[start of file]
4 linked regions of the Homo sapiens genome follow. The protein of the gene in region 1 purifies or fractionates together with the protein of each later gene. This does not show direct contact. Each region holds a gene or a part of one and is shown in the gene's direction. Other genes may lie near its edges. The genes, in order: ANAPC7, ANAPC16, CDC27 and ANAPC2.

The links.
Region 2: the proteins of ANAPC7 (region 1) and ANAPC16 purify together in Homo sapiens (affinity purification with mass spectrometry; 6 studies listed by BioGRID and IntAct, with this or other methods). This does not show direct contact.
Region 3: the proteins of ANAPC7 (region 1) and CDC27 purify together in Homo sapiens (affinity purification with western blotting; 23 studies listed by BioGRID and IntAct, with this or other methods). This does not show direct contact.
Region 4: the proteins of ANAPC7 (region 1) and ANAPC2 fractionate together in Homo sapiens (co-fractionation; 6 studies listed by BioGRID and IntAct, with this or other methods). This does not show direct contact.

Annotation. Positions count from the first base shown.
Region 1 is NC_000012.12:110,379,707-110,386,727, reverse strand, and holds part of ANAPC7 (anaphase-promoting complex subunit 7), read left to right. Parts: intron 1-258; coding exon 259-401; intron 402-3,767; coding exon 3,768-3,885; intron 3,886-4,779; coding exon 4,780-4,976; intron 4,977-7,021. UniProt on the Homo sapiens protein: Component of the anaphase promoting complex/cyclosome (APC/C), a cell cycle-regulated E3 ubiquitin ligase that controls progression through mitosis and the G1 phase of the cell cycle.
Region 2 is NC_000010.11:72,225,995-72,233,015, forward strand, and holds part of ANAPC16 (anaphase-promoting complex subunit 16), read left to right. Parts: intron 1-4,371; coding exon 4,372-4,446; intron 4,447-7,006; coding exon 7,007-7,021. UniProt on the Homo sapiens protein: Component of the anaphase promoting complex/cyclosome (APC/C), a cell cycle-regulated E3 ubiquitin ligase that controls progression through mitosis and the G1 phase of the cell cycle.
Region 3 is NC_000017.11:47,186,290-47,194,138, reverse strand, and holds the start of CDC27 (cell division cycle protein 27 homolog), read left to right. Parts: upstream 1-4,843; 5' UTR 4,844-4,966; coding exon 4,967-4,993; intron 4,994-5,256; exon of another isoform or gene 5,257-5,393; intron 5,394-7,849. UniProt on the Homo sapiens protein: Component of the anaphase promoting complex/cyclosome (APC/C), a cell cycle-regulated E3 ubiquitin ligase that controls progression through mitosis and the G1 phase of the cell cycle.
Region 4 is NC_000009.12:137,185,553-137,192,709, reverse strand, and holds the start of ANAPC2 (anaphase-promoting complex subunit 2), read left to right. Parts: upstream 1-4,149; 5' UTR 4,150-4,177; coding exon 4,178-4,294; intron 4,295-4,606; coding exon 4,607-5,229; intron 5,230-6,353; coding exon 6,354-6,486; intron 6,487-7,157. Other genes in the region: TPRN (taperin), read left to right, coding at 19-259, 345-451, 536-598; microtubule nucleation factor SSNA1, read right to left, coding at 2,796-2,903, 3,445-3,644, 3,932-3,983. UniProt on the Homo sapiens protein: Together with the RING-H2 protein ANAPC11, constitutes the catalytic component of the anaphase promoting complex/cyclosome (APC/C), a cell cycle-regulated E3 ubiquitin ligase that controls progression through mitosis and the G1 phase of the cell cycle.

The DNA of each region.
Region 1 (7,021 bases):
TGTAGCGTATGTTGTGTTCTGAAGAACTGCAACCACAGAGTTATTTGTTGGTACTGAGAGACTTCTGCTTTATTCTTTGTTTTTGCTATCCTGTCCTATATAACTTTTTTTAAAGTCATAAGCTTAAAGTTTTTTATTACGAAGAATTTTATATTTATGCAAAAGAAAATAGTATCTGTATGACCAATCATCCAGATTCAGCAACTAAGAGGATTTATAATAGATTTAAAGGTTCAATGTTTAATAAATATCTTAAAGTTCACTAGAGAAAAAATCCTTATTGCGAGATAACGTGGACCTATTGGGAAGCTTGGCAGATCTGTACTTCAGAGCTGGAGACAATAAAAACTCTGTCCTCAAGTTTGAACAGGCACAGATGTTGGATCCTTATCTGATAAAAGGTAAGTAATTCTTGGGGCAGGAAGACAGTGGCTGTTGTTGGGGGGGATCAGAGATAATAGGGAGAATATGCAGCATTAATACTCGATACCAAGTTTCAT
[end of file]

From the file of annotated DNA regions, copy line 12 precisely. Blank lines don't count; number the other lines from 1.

Region 1 (7,021 bases):